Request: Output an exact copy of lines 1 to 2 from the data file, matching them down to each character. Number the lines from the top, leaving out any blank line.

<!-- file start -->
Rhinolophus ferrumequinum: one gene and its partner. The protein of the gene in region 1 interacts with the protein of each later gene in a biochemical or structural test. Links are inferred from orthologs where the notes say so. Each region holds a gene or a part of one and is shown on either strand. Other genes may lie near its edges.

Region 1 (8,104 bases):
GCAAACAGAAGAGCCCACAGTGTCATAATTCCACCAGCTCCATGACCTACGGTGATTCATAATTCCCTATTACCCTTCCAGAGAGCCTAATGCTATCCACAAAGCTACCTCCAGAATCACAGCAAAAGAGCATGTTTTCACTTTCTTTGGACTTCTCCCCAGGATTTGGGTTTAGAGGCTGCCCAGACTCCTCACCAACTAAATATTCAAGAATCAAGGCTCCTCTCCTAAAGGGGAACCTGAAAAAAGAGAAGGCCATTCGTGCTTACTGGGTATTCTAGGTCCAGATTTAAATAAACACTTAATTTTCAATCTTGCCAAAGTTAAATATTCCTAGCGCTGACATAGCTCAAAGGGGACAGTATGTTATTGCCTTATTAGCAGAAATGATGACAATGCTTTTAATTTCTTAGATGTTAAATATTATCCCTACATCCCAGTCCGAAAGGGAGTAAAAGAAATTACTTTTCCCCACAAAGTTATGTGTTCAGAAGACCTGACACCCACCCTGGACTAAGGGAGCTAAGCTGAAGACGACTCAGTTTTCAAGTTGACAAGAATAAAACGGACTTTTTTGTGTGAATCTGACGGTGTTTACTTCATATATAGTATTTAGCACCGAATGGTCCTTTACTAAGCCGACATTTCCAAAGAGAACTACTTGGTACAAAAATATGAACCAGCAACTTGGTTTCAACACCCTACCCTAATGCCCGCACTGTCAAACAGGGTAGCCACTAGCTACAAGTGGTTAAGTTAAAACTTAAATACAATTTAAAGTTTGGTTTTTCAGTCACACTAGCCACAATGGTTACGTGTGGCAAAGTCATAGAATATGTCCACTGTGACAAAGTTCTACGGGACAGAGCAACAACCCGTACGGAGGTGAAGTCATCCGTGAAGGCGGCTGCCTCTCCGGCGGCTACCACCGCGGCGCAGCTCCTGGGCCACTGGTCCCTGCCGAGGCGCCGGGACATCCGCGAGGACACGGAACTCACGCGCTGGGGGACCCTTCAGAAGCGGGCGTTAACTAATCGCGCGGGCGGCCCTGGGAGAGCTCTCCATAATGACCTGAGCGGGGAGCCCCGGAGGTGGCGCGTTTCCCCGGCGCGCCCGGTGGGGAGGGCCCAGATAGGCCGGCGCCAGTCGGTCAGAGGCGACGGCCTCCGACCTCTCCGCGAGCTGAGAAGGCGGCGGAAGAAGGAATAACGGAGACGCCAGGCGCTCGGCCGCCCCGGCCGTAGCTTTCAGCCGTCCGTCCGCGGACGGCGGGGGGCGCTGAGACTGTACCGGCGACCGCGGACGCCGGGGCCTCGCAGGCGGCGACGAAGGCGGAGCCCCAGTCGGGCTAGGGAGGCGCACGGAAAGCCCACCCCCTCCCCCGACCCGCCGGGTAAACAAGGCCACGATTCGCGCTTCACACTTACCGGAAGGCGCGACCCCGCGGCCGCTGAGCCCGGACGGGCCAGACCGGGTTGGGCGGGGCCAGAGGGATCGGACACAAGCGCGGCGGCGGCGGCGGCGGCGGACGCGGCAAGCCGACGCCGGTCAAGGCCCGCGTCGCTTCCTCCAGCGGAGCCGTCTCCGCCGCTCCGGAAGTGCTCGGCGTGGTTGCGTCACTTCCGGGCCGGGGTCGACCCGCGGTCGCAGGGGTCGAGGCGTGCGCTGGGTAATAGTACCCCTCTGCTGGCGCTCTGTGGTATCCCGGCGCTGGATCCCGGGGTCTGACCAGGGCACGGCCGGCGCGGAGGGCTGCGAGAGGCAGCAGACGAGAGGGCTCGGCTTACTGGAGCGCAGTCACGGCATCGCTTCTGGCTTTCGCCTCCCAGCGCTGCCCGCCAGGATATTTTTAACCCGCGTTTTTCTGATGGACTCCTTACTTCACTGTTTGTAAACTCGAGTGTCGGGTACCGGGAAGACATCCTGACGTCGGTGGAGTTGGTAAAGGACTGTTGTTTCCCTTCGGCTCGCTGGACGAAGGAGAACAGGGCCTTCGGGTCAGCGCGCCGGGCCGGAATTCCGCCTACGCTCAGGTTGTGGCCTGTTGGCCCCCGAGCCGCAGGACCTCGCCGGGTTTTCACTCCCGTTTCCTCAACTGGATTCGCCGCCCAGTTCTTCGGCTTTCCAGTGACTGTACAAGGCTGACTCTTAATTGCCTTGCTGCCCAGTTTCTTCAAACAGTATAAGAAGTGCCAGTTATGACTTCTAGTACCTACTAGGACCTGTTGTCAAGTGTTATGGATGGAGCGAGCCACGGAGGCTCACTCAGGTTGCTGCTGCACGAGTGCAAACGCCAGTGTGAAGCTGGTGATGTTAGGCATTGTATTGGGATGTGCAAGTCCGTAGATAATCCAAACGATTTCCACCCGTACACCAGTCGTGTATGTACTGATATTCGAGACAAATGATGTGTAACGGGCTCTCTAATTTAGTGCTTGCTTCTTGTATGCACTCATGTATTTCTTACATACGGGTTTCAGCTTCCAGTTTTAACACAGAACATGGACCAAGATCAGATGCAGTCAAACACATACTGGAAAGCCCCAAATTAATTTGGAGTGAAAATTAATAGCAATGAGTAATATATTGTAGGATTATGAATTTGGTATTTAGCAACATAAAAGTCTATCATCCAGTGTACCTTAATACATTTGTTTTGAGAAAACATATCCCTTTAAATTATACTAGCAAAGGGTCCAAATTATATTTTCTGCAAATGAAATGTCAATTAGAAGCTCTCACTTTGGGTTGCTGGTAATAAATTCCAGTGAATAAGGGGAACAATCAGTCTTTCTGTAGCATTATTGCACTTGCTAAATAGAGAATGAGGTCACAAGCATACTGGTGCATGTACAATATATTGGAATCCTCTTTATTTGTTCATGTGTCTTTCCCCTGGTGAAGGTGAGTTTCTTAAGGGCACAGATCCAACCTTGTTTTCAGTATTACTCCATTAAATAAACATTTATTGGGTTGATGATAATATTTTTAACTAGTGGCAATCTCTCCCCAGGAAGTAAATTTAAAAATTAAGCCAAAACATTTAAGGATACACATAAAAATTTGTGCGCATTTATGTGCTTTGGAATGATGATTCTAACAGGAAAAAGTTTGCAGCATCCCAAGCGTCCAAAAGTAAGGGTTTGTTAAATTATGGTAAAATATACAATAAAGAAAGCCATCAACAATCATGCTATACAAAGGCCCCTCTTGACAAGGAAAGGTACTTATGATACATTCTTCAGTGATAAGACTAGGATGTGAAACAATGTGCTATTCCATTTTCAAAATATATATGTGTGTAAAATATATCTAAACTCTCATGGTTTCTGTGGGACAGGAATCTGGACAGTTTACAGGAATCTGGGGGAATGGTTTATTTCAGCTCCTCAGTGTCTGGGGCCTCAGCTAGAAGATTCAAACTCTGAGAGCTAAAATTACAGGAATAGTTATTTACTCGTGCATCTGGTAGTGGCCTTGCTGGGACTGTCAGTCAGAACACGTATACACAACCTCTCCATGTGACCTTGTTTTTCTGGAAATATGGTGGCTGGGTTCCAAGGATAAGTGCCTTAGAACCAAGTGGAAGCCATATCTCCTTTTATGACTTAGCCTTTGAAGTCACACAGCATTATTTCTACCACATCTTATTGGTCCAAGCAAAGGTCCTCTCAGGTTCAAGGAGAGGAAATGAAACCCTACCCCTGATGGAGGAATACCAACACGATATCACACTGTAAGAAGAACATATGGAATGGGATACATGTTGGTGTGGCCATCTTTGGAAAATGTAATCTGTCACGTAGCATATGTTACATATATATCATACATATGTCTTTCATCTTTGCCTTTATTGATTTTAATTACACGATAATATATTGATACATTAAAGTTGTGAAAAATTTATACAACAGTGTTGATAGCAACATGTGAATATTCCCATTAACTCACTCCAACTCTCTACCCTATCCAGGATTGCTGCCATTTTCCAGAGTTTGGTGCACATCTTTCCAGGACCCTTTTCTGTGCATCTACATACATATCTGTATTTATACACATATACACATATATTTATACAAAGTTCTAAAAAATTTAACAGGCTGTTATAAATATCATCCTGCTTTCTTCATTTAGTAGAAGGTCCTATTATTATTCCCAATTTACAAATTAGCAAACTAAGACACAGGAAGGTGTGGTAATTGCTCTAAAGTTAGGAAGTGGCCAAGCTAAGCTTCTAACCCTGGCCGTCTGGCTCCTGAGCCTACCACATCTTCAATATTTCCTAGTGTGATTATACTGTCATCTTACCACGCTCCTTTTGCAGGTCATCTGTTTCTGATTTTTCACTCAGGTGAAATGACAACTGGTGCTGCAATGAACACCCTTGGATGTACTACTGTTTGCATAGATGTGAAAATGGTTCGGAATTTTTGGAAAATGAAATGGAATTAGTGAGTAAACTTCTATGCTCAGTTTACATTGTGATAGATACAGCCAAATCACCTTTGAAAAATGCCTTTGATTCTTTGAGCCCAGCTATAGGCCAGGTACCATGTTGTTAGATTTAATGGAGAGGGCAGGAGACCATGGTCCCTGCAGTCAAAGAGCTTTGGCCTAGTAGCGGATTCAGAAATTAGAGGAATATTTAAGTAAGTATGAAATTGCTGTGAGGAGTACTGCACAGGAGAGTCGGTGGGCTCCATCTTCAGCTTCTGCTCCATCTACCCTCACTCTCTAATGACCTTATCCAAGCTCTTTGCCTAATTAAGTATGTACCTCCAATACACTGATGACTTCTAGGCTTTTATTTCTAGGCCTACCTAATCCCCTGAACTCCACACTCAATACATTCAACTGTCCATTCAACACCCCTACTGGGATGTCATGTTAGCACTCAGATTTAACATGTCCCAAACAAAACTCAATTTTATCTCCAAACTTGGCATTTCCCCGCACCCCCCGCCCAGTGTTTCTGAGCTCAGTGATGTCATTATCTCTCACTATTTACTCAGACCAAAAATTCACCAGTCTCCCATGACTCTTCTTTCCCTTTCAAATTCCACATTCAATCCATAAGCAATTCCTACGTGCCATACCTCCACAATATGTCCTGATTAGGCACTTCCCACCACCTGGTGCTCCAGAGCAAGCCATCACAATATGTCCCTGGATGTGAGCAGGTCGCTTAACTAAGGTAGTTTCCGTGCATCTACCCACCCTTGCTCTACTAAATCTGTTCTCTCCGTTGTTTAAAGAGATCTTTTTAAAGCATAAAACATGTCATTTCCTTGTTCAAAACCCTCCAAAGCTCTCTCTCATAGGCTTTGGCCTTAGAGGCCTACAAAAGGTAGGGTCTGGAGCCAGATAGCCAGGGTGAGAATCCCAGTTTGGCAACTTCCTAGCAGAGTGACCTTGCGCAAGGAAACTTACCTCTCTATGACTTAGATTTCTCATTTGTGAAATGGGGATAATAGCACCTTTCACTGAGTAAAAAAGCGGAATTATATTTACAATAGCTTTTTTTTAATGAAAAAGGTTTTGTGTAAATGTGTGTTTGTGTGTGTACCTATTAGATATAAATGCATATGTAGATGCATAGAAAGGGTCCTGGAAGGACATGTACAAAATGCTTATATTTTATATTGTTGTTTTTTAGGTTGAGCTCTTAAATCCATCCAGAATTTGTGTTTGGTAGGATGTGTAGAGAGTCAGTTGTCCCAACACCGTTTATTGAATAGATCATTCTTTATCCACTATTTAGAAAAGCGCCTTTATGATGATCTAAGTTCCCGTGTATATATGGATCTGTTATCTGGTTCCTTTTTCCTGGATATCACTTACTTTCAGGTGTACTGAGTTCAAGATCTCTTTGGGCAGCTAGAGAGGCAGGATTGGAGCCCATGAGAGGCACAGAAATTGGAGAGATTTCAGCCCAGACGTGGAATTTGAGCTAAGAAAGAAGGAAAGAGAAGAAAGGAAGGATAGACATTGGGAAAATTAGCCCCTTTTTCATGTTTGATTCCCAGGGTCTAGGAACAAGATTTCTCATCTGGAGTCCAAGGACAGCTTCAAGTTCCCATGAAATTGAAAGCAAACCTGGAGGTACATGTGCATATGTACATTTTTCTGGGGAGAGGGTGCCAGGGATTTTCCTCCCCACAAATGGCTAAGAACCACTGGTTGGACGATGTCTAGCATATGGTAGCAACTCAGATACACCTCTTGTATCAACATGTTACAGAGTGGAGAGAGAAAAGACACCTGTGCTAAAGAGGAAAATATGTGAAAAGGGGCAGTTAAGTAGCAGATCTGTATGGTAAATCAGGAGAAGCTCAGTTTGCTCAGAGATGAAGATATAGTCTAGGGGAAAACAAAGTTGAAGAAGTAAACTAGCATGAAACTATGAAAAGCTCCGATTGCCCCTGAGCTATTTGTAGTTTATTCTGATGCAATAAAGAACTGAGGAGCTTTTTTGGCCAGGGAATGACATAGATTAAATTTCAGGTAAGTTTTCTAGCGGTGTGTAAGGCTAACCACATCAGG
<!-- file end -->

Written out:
Rhinolophus ferrumequinum: one gene and its partner. The protein of the gene in region 1 interacts with the protein of each later gene in a biochemical or structural test. Links are inferred from orthologs where the notes say so. Each region holds a gene or a part of one and is shown on either strand. Other genes may lie near its edges.

Region 1 (8,104 bases):